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Writing on these Sundays in July, I decided to go back to my childhood on an Iowa farm and all the treasures I learned from my parents.

Button weeds, cockleburs, milkweed (sorry, monarchs of the 1950s), and most of all thistles. Many July mornings we were on the hunt. We walked all of our corn, picking weeds and dusting thistles. Unaware of any chemical issues, we carried a metal bucket with pesticide dust and used tin can with holes poked in the top to sprinkle those nasty thistles. Oh, how OSHA would protest today.

My Dad, a very particular farmer, liked a clean field of corn. That meant years of picking weeds and fighting thistles. Actually, his battle with thistles was a bit obsessive. My brother remembers sitting on a special seat on the windrower watching for thistles so the combine didn’t send seeds flying. 

 In those days, the thistle battle meant walking the corn. When I started I only took two rows. I remember my pride when Dad said I was ready for three rows. I walked in the middle and watched a row on either side. If we saw an especially bad patch, we had to call Dad so he could mark the nearest barbed wire fence and check the patch later in case our chemical didn’t do the job.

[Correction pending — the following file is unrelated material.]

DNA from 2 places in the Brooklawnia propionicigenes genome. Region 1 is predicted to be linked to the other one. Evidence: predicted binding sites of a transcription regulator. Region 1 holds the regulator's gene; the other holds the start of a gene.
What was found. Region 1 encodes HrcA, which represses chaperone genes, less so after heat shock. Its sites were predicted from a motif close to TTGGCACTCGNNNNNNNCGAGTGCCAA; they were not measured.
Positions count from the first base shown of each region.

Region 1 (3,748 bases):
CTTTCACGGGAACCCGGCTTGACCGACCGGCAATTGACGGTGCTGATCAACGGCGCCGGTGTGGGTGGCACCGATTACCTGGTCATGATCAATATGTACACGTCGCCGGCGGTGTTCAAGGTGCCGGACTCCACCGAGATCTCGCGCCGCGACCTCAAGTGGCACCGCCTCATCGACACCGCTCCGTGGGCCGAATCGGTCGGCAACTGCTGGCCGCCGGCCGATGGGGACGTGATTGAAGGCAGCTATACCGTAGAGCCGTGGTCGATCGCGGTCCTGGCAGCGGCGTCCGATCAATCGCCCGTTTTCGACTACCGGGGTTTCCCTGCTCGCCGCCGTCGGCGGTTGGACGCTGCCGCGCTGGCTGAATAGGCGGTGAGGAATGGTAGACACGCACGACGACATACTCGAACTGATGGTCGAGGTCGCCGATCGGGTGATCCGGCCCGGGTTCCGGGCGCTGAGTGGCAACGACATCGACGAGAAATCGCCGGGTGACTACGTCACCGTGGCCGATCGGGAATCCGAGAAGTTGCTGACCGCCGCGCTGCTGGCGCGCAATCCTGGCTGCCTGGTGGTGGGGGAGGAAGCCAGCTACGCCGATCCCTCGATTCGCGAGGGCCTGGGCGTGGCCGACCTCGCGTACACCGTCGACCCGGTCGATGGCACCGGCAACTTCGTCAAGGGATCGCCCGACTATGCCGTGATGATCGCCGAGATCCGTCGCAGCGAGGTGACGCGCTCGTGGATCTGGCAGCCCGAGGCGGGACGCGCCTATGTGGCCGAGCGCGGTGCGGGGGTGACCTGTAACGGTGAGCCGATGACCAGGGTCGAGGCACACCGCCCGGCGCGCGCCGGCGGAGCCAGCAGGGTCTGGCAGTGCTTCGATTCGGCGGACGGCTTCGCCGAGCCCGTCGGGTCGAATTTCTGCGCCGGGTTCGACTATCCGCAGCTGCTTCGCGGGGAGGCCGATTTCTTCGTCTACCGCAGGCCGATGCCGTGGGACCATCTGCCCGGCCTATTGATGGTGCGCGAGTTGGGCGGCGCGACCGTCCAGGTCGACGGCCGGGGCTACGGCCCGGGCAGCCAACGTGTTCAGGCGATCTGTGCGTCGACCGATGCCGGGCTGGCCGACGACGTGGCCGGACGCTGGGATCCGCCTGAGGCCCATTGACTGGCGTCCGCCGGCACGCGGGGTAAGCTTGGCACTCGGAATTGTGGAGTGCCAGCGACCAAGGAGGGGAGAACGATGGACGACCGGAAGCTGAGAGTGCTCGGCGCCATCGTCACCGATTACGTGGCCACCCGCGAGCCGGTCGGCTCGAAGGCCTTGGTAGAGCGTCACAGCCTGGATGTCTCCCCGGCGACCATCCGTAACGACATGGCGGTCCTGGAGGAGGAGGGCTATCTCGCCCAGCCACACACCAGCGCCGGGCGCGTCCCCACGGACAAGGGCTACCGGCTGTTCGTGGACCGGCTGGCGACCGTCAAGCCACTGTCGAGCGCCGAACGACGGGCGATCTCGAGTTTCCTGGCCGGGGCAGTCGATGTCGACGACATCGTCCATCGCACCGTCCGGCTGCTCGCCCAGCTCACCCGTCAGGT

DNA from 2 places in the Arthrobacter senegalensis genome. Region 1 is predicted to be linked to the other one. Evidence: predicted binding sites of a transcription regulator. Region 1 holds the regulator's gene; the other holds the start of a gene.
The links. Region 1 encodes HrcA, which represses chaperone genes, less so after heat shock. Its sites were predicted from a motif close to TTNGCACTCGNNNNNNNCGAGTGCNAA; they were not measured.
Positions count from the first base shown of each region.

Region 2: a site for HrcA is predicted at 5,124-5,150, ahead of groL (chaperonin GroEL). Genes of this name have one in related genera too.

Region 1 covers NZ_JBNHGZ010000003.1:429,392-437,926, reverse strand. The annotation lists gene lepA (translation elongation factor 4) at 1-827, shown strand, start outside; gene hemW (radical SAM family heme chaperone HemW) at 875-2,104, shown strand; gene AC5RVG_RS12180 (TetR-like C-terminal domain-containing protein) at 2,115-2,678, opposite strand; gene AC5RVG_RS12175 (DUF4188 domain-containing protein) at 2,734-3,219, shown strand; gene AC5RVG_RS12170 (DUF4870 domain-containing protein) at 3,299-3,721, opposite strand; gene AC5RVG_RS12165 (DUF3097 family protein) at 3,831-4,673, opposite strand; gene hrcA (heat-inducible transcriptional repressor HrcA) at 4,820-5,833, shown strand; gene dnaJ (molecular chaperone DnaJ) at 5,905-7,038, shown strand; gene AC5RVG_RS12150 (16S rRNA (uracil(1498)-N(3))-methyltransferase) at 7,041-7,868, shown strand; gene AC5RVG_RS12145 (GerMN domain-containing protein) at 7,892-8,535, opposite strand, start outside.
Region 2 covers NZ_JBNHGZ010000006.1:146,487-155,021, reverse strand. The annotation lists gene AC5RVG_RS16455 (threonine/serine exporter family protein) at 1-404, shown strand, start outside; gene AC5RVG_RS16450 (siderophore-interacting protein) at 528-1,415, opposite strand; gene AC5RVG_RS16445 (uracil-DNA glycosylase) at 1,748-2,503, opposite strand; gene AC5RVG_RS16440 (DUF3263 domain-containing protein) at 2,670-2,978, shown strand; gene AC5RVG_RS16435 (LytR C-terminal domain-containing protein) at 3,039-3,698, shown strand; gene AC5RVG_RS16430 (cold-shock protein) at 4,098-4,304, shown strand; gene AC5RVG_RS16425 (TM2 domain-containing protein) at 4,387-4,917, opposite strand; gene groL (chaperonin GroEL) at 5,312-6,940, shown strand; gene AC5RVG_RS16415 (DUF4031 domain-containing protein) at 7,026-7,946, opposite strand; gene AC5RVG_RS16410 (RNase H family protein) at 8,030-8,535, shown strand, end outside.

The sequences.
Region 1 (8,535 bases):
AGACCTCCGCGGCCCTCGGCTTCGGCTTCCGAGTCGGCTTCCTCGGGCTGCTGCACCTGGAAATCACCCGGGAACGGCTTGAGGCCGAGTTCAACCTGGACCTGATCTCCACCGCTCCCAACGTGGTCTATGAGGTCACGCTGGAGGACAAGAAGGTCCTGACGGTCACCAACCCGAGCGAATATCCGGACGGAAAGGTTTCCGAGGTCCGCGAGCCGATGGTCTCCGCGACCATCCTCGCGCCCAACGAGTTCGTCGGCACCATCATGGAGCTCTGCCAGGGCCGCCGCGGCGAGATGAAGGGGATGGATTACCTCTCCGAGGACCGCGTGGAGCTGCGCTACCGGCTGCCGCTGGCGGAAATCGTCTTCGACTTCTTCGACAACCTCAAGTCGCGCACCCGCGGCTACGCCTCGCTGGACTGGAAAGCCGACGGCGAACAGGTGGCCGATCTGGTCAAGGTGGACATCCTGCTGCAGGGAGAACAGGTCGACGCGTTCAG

It was a miserable job, especially on dewy mornings. We started early to avoid the heat. The corn leaves scratched our faces and mud stuck to our shoes. No matter how hot, we had to wear long sleeves to protect our arms. Bugs thrived and humidity flourished in the rows of corn. Back and forth, back and forth until coffee time. Then back out until dinner, the noon meal on the farm.

Surprisingly, I never minded this job. Whoever was around participated – except Mom who had to manage those coffee breaks and dinner. In my younger years, my sister, Judi, and I often walked in rows next to each other. Nerdy farm girls that we were, we found all sorts of ways to pass the time. One summer we learned all the presidents and vice presidents in a row. We took turns carrying the cheat sheet. Another summer we worked on all the capitals in the United States. We tested each other on spelling words and weird facts. We started on the capitals in South America, but I don’t think we ever mastered those.

When my older siblings moved or had jobs, I walked with Dad and my younger brother and sister. The rule was, “Wait for each other at the end of the row.” I usually walked with Harv. We quickly figured out if we walked fast, we could put our feet up and rest until Dad and Ruth showed up. Slow, steady, and careful was Dad’s motto. Harv wasn’t as interested in academics as Judi was when we walked. We told all the jokes we could think of and laughed about our eccentric relatives.

One hot summer day, we had only one small field to go before finishing up for the summer. 

Dad said, “If we finish up this morning, we will clean up and go to Sioux Falls and shop a bit.” Shopping usually included a stop at Zesty’s Drive Inn for ice cream and generally a fun family time.